Menachem Mendel

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The Opening Battle


I am not sure if history will see this as the opening battle, but the struggle for what may be the future of Religious Zionism seems to be under way. A number of weeks ago Rabbi Neriah Gutal wrote a review of Rabbi Israel Rosen’s book, Ve-Ohev ha-Ger in Musaf Shabbat. A number of responses were written to the review, all of them critical of Rabbi Rosen. Rabbi Rosen’s response was also published, but this was far from the end.

In this week’s Shabbat be-Shabbato (here), Rabbi Rosen published a vicious attack on Musaf Shabbat, its editors, and writers. You can read the response of one of Musaf Shabbat’s editors here.

I think that it is relatively clear that this is about more than the conversion issue. As Rabbi Rosen made clear in his Shabbat be-Shabbato diatribe, it is about the nature of Judaism and Religion Zionism in 21st century Israel. If you live in Israel and agree with the vibrant intellectual forum that is found in Musaf Shabbat, think of subscribing. If you don’t live in Israel, spread the word about its existence among interested parties and inform them about its web site.

Update: See this post (Hebrew) by Tomer Persico.

17 Responses to “The Opening Battle”

  1. 1
    Benjamin Of Tudela:

    Far from the opening battle. Isn’t this the war Religious Zionists fight “בכל דור ודור”?

  2. 2
    Menachem Mendel:

    I don’t think that there has been such an ideological divide RZ about what Judaism should be in Israel for quite some time. This may be a continuation of the Hardal/non-Hardal struggle, although I think that this gets to the heart of what it means to be Jewish in 21st c. Israel.

  3. 3

    With all due respect, I think you’re over-reacting. This debate has been ongoing for at least three decades, and most of the arguments have been made before (remember the R. Shapira vs. R. Sherlo debate or “Tanach Begovah Ha’eiynayim”?). Indeed, many of these debates play out on the pages of Shabbat, which is one of the reasons I enjoy it so much (besides the obvious).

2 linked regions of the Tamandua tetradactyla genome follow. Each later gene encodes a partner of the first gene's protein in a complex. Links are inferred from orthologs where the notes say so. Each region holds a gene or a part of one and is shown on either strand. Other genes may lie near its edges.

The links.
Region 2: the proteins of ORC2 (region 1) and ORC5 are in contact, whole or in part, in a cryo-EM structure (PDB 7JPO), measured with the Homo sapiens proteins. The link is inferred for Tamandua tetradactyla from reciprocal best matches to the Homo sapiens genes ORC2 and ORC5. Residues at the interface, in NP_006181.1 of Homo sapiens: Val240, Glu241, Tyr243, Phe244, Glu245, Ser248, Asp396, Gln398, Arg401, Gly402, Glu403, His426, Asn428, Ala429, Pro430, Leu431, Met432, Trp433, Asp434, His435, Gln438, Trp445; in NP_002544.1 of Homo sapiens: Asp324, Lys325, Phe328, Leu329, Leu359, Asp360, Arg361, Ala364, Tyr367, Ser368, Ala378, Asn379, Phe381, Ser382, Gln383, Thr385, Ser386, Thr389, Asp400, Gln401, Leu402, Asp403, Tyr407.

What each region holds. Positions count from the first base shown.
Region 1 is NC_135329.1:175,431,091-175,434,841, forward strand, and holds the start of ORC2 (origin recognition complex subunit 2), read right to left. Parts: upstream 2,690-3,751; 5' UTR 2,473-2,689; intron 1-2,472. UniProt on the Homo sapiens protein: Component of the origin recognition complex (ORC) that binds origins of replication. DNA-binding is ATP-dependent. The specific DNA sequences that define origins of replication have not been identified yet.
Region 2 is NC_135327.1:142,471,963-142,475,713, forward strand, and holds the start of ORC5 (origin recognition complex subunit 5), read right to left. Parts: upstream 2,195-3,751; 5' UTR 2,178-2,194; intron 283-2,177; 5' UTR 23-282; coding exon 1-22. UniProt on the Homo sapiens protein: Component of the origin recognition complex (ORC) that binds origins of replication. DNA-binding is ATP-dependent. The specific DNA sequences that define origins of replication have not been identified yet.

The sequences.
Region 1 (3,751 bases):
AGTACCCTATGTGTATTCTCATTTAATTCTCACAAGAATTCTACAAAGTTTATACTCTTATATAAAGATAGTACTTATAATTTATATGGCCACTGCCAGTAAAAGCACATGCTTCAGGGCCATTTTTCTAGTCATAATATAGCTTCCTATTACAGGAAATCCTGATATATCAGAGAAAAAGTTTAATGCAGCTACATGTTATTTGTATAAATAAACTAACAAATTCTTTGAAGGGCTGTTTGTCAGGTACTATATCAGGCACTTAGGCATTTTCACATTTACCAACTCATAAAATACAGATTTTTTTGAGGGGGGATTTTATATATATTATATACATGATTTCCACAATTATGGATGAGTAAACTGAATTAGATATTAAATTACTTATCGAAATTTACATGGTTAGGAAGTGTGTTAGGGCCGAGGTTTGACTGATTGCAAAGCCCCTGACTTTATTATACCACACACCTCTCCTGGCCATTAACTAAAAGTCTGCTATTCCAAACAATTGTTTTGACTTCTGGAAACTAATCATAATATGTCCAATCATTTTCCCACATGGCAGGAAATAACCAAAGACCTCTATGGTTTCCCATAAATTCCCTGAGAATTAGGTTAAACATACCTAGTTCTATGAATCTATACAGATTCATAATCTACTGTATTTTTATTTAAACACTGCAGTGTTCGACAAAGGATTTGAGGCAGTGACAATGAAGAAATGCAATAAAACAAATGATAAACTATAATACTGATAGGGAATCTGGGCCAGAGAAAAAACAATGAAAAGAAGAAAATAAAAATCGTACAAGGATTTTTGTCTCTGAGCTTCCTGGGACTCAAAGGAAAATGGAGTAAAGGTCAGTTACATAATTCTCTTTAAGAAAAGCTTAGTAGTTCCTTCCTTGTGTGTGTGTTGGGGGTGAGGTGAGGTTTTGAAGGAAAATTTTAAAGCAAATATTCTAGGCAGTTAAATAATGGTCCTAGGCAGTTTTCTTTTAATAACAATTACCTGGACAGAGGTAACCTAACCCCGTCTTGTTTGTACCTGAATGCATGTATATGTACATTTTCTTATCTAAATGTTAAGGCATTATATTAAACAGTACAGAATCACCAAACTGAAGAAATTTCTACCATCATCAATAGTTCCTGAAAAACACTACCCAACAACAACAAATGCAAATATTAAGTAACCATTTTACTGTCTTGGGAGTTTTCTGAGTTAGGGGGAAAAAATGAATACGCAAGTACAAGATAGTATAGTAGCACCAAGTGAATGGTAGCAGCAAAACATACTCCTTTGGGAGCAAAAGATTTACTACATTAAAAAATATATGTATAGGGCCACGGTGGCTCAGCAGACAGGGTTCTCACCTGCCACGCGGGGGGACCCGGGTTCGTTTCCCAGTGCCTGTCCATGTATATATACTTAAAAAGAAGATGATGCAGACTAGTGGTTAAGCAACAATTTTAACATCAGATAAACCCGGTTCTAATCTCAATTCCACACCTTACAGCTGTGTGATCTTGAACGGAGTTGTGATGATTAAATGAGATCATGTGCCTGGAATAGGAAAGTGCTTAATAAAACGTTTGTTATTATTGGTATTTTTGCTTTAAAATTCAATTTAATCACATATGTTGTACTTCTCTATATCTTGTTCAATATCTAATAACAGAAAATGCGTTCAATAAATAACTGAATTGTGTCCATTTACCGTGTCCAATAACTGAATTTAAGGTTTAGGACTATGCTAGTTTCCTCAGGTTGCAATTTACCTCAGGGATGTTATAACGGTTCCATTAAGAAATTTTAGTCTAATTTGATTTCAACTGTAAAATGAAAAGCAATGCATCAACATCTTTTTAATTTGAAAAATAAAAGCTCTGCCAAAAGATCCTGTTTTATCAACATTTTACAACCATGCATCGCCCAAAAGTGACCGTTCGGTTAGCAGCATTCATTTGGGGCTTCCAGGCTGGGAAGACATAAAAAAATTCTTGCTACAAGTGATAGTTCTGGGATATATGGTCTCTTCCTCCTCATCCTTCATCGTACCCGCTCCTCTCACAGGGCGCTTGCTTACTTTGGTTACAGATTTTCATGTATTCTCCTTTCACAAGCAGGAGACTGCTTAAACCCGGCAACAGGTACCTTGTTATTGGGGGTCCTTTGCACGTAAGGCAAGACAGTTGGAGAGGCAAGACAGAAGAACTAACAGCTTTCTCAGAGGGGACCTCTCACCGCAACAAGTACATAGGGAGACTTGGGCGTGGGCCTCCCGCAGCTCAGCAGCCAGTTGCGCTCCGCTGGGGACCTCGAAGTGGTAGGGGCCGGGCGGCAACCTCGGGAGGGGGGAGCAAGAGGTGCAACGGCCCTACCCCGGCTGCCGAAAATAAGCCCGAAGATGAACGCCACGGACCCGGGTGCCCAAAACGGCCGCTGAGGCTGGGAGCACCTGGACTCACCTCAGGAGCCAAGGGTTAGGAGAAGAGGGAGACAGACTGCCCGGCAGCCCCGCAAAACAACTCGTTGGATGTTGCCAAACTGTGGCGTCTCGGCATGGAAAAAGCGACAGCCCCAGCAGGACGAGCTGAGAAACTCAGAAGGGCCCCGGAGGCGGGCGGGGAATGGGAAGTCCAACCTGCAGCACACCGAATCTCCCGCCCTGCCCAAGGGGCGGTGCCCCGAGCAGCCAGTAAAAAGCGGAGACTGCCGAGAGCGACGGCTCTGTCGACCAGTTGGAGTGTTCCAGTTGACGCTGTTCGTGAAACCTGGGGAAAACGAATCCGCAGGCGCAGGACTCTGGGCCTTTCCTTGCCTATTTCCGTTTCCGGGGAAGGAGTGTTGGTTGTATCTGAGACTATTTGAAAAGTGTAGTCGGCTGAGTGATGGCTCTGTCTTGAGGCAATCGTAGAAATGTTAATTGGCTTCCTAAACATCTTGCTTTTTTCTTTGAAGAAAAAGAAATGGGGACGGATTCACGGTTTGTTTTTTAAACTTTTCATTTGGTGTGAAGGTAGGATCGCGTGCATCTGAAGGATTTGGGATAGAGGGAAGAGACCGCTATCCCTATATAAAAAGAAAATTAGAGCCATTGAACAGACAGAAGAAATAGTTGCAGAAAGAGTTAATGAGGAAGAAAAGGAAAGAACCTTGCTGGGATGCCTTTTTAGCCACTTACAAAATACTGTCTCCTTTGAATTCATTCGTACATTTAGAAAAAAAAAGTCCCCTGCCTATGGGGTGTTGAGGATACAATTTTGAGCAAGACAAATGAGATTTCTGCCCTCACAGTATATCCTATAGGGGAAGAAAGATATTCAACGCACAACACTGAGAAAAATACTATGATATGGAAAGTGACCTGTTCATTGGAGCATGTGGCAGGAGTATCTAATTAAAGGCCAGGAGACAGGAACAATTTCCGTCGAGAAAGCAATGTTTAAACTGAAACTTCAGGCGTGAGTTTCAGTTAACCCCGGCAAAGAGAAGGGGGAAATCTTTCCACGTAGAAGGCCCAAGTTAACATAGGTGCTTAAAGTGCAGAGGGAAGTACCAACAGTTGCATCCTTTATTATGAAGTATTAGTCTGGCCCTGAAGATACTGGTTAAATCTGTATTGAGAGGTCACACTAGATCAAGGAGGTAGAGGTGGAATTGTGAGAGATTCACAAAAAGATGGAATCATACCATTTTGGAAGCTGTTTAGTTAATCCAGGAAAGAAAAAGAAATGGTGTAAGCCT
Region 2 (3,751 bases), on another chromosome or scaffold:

“although I think that this gets to the heart of what it means to be Jewish in 21st c. Israel”

    This is a little presumptuous. As much as I love the Shabbat Mussaf, its influence is not THAT great.

  4. 4
    Menachem Mendel:


    I do think that the articles that were probably responsible for making Rabbi Rosen go nuts do present a different model of what Judaism should be in 21st c. Israel. It is a model that is very different from the the official mainstream of RZ. I guess that time will tell.

  5. 5
    Jeffrey R, Woolf:

    I agree with AIWAC. There is a healthy debate going on within RZ Judaism. Rabbi Rozen, who you obviously do not know, is a high-strung polemicist who ALWAYS responds this way to criticism.

  6. 6
    Menachem Mendel:

    While I don’t know Rabbi Rosen personally, I am very familiar with the tone of his writings. We’ll see what happens.

  7. 7
    Benjamin Of Tudela:

    I’ll point out that Harav Rozen can hardly be put into the “Hardal” camp.

  8. 8
    Seth (Avi) Kadish:

    I deeply disagree with some of the above comments. Rabbi Woolf for instance writes that “there is a healthy debate going on within RZ Judaism.” Not so!

    Rather, it is a debilitating, sick debate, precisely because it is not really about the issues at all. It is only about voices: Which voices may be heard in the beit ha-midrash, and which ones must be silenced.

    That is why I agree with the author of the blog that this controversy surrounding the Musaf Shabbat is highly significant. Yoav Sorek succeeded in creating a high-quality forum for a wide spectrum of views among people who love Judaism and Torah, the large majority of them Religious Zionists, and a great many of them from the “chardal” end of the spectrum, including rashei yeshivah who routinely silence other views in their own batei midrash (!). That is an extraordinary achievement. And it is exactly that achievement which Rav Rozen objects to: He does not want those voices he considers not to be “Torah-true” to participate in the discussion anymore. He wants Religious Zionism to reject Sorek’s forum.

    That is why this is so important. It is a perfect example of the true schism in religious Zionism today, which has nothing to do with the issues or with Avodat Hashem, and everything to do with tolerance for intolerance.

  9. 9